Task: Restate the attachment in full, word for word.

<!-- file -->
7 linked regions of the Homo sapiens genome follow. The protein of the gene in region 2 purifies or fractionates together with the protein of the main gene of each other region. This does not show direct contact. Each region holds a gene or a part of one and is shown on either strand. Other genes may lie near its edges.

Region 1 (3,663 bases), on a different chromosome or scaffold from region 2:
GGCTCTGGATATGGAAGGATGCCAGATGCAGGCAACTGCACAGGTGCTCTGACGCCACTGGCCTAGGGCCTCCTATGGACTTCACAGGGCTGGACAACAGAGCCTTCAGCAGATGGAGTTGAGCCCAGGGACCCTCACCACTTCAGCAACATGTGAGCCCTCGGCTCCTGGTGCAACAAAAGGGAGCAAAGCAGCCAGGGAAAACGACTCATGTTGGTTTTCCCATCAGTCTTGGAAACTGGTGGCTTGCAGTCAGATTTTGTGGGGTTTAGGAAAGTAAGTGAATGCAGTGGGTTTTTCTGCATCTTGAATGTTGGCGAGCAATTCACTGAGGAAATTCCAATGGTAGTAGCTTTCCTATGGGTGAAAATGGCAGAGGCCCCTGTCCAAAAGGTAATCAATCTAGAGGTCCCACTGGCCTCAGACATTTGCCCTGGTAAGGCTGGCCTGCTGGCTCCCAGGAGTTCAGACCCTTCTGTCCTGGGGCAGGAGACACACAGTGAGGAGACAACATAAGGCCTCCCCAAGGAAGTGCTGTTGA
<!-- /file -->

7 linked regions of the Homo sapiens genome follow. The protein of the gene in region 2 purifies or fractionates together with the protein of the main gene of each other region. This does not show direct contact. Each region holds a gene or a part of one and is shown on either strand. Other genes may lie near its edges.

Region 1 (3,663 bases), on a different chromosome or scaffold from region 2:
GGCTCTGGATATGGAAGGATGCCAGATGCAGGCAACTGCACAGGTGCTCTGACGCCACTGGCCTAGGGCCTCCTATGGACTTCACAGGGCTGGACAACAGAGCCTTCAGCAGATGGAGTTGAGCCCAGGGACCCTCACCACTTCAGCAACATGTGAGCCCTCGGCTCCTGGTGCAACAAAAGGGAGCAAAGCAGCCAGGGAAAACGACTCATGTTGGTTTTCCCATCAGTCTTGGAAACTGGTGGCTTGCAGTCAGATTTTGTGGGGTTTAGGAAAGTAAGTGAATGCAGTGGGTTTTTCTGCATCTTGAATGTTGGCGAGCAATTCACTGAGGAAATTCCAATGGTAGTAGCTTTCCTATGGGTGAAAATGGCAGAGGCCCCTGTCCAAAAGGTAATCAATCTAGAGGTCCCACTGGCCTCAGACATTTGCCCTGGTAAGGCTGGCCTGCTGGCTCCCAGGAGTTCAGACCCTTCTGTCCTGGGGCAGGAGACACACAGTGAGGAGACAACATAAGGCCTCCCCAAGGAAGTGCTGTTGA